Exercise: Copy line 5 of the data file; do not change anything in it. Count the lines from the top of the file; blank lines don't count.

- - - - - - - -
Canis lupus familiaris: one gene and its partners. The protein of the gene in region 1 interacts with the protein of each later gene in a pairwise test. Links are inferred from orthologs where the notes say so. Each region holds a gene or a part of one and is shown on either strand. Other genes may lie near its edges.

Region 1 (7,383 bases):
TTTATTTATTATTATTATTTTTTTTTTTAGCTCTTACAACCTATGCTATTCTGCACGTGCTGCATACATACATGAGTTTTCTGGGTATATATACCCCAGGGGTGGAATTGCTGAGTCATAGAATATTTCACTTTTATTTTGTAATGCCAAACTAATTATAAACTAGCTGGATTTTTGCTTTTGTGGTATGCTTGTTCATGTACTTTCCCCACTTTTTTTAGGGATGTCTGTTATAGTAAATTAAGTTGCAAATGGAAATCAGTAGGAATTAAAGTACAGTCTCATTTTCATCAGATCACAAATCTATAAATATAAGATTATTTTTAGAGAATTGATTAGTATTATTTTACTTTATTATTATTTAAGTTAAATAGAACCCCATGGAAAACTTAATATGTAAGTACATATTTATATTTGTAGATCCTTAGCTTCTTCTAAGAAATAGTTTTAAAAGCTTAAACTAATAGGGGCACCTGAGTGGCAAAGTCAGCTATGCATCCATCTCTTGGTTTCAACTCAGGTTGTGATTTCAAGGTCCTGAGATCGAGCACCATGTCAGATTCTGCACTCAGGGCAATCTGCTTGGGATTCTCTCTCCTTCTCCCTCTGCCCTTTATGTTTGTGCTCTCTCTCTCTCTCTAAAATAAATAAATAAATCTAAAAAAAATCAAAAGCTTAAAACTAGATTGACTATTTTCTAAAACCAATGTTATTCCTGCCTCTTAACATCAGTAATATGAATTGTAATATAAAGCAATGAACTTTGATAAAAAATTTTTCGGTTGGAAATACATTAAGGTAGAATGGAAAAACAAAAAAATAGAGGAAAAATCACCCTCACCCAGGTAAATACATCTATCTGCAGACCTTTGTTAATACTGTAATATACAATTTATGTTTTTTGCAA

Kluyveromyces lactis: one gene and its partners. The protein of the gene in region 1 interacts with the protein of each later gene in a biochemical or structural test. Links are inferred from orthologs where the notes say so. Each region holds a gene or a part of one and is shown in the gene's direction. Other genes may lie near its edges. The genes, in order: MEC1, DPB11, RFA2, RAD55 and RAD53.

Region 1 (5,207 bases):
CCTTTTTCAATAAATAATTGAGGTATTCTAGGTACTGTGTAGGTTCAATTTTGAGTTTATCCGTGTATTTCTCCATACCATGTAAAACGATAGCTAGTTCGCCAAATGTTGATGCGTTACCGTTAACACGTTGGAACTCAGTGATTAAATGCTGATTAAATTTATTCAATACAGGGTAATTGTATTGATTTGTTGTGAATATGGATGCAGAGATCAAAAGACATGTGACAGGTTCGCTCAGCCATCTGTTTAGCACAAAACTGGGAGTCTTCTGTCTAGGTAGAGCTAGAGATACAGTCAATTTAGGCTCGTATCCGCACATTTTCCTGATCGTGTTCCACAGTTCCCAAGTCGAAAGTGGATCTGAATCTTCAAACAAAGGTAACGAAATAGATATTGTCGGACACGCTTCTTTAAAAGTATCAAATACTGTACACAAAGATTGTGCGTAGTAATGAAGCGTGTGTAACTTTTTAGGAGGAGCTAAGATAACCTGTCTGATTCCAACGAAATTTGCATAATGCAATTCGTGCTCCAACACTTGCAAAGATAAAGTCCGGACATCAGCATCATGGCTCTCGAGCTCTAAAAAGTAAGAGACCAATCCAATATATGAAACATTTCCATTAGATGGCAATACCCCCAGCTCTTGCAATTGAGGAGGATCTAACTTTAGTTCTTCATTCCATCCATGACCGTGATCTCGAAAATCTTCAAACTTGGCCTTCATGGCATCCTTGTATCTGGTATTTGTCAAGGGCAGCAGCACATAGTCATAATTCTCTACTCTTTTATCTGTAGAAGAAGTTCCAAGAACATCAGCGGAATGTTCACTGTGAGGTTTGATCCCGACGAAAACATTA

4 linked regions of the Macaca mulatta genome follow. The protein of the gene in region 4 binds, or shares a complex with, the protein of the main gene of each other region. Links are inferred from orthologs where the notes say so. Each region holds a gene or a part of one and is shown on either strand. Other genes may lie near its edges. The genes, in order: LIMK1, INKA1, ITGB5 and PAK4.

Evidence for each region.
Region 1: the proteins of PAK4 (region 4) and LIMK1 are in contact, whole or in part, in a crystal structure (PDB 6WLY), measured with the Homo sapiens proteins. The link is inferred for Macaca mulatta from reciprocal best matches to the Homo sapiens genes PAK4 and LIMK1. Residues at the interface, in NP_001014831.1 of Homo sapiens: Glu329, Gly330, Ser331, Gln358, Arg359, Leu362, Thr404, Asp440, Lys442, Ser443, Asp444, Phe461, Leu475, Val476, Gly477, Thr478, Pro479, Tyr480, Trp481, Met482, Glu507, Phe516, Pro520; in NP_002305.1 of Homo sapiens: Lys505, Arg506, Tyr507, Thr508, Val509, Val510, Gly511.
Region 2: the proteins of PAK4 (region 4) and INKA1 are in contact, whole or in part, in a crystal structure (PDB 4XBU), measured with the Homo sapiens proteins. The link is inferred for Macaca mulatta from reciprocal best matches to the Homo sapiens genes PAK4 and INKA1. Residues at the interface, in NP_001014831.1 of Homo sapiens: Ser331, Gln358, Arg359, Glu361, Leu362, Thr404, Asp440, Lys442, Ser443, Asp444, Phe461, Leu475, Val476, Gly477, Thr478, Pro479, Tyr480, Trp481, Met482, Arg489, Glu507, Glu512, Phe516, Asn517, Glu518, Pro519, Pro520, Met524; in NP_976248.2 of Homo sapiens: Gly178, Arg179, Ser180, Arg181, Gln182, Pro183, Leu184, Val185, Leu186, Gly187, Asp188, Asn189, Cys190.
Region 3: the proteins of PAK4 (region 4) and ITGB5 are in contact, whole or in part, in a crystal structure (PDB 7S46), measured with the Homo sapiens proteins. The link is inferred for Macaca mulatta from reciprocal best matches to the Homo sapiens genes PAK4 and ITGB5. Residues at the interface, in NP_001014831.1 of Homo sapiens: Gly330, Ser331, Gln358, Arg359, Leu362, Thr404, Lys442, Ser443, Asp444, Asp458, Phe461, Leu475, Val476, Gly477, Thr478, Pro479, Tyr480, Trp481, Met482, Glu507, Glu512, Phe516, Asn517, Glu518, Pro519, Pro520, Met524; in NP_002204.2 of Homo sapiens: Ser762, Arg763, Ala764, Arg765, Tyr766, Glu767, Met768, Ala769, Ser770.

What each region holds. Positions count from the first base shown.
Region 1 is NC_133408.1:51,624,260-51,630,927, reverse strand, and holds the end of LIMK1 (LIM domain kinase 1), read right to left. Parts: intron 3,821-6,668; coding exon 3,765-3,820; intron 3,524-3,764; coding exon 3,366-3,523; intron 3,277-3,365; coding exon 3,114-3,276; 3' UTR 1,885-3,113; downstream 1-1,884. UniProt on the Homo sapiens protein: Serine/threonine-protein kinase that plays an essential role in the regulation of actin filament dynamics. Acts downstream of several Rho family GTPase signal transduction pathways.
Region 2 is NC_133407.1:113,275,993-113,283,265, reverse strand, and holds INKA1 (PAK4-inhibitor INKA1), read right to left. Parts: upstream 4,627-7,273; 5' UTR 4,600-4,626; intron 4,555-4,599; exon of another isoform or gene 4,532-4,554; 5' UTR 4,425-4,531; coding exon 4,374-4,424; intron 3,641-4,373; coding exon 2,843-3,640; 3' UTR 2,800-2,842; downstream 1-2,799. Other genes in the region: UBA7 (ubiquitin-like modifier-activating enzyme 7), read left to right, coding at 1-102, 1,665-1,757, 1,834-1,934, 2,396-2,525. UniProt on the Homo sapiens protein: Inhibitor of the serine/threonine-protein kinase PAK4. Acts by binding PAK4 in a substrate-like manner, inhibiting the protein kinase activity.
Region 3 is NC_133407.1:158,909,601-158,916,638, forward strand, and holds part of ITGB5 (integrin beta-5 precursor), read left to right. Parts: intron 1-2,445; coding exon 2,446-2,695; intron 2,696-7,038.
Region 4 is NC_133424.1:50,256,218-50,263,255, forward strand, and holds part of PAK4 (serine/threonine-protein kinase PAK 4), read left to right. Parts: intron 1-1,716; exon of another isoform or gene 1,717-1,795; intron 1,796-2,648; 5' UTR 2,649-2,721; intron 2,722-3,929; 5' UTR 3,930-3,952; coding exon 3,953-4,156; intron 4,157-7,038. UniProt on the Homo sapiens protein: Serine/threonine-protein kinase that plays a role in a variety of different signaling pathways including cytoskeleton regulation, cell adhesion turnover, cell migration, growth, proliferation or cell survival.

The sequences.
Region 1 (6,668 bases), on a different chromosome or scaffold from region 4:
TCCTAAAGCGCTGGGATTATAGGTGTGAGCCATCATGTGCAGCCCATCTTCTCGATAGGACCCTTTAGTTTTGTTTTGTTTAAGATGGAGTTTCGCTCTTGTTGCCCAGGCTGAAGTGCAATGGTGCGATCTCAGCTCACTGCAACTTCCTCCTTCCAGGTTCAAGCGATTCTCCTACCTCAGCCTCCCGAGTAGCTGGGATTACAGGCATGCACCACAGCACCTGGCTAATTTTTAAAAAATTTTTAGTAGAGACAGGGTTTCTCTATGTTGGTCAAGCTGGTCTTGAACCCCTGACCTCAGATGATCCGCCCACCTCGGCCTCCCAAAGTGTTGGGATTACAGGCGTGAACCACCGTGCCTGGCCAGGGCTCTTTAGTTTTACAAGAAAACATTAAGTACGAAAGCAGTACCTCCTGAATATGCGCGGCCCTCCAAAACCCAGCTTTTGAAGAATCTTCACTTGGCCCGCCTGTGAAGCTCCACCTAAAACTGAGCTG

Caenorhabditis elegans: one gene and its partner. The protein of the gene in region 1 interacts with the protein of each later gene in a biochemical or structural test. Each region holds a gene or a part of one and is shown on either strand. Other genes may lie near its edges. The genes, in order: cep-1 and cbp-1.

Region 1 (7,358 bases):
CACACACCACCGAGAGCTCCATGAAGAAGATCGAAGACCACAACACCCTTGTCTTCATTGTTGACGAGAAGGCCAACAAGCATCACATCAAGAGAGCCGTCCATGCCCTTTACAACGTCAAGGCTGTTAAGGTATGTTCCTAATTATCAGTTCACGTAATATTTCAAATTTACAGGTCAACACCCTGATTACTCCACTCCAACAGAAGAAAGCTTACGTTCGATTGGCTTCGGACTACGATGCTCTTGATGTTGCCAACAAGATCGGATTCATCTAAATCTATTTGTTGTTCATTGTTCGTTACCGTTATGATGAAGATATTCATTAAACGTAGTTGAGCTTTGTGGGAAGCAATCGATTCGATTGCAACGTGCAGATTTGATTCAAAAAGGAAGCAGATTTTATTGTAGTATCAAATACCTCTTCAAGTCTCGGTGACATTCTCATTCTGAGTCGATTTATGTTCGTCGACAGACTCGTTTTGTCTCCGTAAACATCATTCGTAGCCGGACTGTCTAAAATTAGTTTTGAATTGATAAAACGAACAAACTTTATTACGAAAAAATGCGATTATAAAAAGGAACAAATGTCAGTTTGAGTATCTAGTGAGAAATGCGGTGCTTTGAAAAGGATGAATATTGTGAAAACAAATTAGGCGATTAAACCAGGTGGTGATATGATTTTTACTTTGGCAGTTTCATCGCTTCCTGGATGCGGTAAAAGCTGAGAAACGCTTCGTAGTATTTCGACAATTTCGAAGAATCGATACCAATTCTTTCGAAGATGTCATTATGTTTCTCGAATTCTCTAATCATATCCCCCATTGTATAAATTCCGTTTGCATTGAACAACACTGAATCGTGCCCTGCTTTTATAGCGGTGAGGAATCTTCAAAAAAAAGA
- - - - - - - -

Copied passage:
Region 1 (5,207 bases):